Friday: We had wanted to visit the Mud Volcano area south of Canyon, but a lady at the Camper Services building told us that the area was still closed because of fire danger or damage. We had been lucky that the Grand Loop road had reopened on Thursday, enabling us to go to Grand Teton without a great detour. [The Mud Volcano area reopened on August 26, after our trip.]
I was not tired or sore from the 14 mile hike of the day before, but neither Julie nor Yigal were in the mood for any significant hikes. They did agree to a small hike up a hill behind the Grand Prismatic Spring.
There was some confusion over where the trail started; I had recalled signs to a trail from within one of the geyser basins, but we visited the Midway Geyser Basin and didn’t see the trail. We therefore continued on, finding a parking lot one mile south of the basin. The parking lot was full, but we parked nearby and walked back to the parking lot. The parking lot was adjacent to an old steel bridge that crossed the Firehole River, leading to Fountain Freight Road. The bridge and road were now closed to vehicle traffic, and open only to hikers and bikers.
11:25 a.m.: A hot spring besides the road:
We were now in the right area. We crossed the bridge and walked north along Fountain Freight Road, thinking we would find a trail that would lead us to a nice view of the Grand Prismatic Spring, and that the same trail would also lead us to Fairy Falls, a 200′ waterfall. This was mistaken thinking on our part, and perhaps we were misled by our Moon Yellowstone and Grand Teton, or perhaps we simply misread the book. Reviewing the book now, I realize that it is discussing two separate trails. There are rough unmarked trails that only lead to observation points for the spring, whereas the trailhead for the Fairy Falls hike was farther north on the Fountain Freight Road than we hiked.
11:51 a.m.: We passed two rough trails leading up a hill to our left, but we continued north, reaching a third rough trail that led up a second hill to our left. We realized that we were passing Grand Prismatic Spring, on our right. Therefore, I led the way up the unmarked trail for this second hill, gaining a bit of elevation and indeed enjoying a better perspective of Grand Prismatic Spring:
We saw a man with a camera and tripod on the southern hill that we had just passed, which was higher in elevation. We realized that would present an even better view, and also thought that might be the way to Fairy Falls. We debated descending to Fountain Freight Road, returning south and ascending that first hill, but that would “waste” our efforts of having gained elevation by climbing this second hill. We therefore descended a bit into the valley between the two hills and then began climbing the southern hill. This took us cross-country, but saved us from descending all the way to Fountain Freight Road.
We were in an area affected by the 1988 fire, but I also decided that we were walking on ground that had seen volcanic activity in the much more distant past. At one point I found a nice piece of obsidian, but of course I left it there, per the principal of taking nothing but photographs.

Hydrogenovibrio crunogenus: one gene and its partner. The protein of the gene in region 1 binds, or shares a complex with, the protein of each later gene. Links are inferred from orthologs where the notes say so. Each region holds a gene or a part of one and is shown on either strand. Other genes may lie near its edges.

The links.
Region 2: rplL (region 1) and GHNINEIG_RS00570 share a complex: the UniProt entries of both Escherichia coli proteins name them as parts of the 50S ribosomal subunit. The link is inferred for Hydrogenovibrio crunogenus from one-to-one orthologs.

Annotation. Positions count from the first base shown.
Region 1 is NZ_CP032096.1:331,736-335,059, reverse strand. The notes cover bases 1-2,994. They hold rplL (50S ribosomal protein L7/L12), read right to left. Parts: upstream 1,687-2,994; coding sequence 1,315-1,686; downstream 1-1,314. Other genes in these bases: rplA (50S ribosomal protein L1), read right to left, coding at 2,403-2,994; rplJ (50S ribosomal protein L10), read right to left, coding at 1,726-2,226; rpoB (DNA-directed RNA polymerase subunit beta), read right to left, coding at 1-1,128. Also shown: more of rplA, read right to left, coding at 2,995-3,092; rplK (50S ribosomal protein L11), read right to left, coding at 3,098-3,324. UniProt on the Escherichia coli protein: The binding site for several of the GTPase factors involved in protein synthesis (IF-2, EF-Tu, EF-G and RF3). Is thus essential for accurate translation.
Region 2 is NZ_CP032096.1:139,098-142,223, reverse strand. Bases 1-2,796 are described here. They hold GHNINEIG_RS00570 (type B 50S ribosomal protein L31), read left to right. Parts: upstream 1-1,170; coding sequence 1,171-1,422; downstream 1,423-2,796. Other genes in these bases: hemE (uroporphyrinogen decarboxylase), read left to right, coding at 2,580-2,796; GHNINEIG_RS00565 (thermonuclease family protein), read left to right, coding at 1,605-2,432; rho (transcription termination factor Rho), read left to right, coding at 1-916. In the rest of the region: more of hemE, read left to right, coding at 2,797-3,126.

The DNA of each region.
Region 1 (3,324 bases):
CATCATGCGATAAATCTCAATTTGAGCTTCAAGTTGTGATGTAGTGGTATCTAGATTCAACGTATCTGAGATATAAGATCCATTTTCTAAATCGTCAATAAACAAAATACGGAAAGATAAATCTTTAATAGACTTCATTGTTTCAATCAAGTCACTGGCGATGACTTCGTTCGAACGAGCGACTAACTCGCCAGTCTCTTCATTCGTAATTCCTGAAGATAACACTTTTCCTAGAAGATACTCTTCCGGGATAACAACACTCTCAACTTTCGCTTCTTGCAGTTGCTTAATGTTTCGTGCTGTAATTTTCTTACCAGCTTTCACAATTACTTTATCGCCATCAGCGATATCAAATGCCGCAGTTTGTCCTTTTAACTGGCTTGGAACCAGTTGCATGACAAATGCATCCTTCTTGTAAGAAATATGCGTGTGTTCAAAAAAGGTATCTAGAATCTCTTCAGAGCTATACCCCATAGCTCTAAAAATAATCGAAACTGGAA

Julie and Yigal made it up the southern hill before me, and Julie snapped my photo with her Nikon D3100. I see that the camera focused on some nearby branches rather than on me, but it’s still an interesting effect. I was wearing my Auburn colors that day:
12:15 p.m.: When we reached the top of the southern hill, we had an even nicer view of the Grand Prismatic Spring than we had enjoyed from the hill to the north:
Grand Prismatic Spring, with Excelsior Geyser in the background:
We met a young man on the hill, also named Charlie, who was working on a Ph.D. in mechanical engineering. I gave him one of my business cards.
We looked for a trail to the west, still thinking that we might find a trail to Fairy Falls. However, we realized that the trail on this hill had only led to the viewpoint for the spring, and we began our descent back to the road.
The trail was distinct, but not especially easy, and we went slowly. It would be nice for the Park Service to make an effort to mark the trail and make it a bit friendlier for hikers.
Back on the Fountain Freight Road, we decided not to search any more for the Fairy Falls trail, and therefore returned to the car.
We didn’t do much else that day, paying another visit to Boiling River on the Montana border. With hindsight being 20/20, I wished we had found the time for one or two other things. One-time CBS correspondent Charles Kuralt had named Beartooth Highway in the park’s northeastern corner the most beautiful roadway in America, and it would have been nice to have been able to drive this road. Most of the Yellowstone that we experienced was relatively flat, but there are tall mountains on the eastern side, and it would have been nice to have seen more of them.
Saturday: Julie left us in the morning, driving back to Jackson for her return flight to Pittsburgh (via Dallas). For Yigal and myself, it was our day of rest, and there was little for us to do. Earlier in the week I had purchased a book, Ranger Confidential, and on Saturday I read half of it, finishing the second half the next day, on the flight home. On most days, the temperatures had been in the 40s (or maybe even the 30s) at night, rising up to the high 70s or low 80s during the day. But Saturday the temperatures probably only rose to the 50s at Canyon, and it was raining (and hailing) on and off through the day, so that at times we had to seek shelter in my tent.
Sunday: As Julie was not available to chauffeur Yigal and me back to the West Yellowstone airport, I had arranged to hire a shuttle service. Yellowstone Roadrunner appeared promptly at 9:00 a.m. at our campsite and dropped us off at the airport at 10:30 a.m.
We then flew back to JFK airport in New York, via Salt Lake City.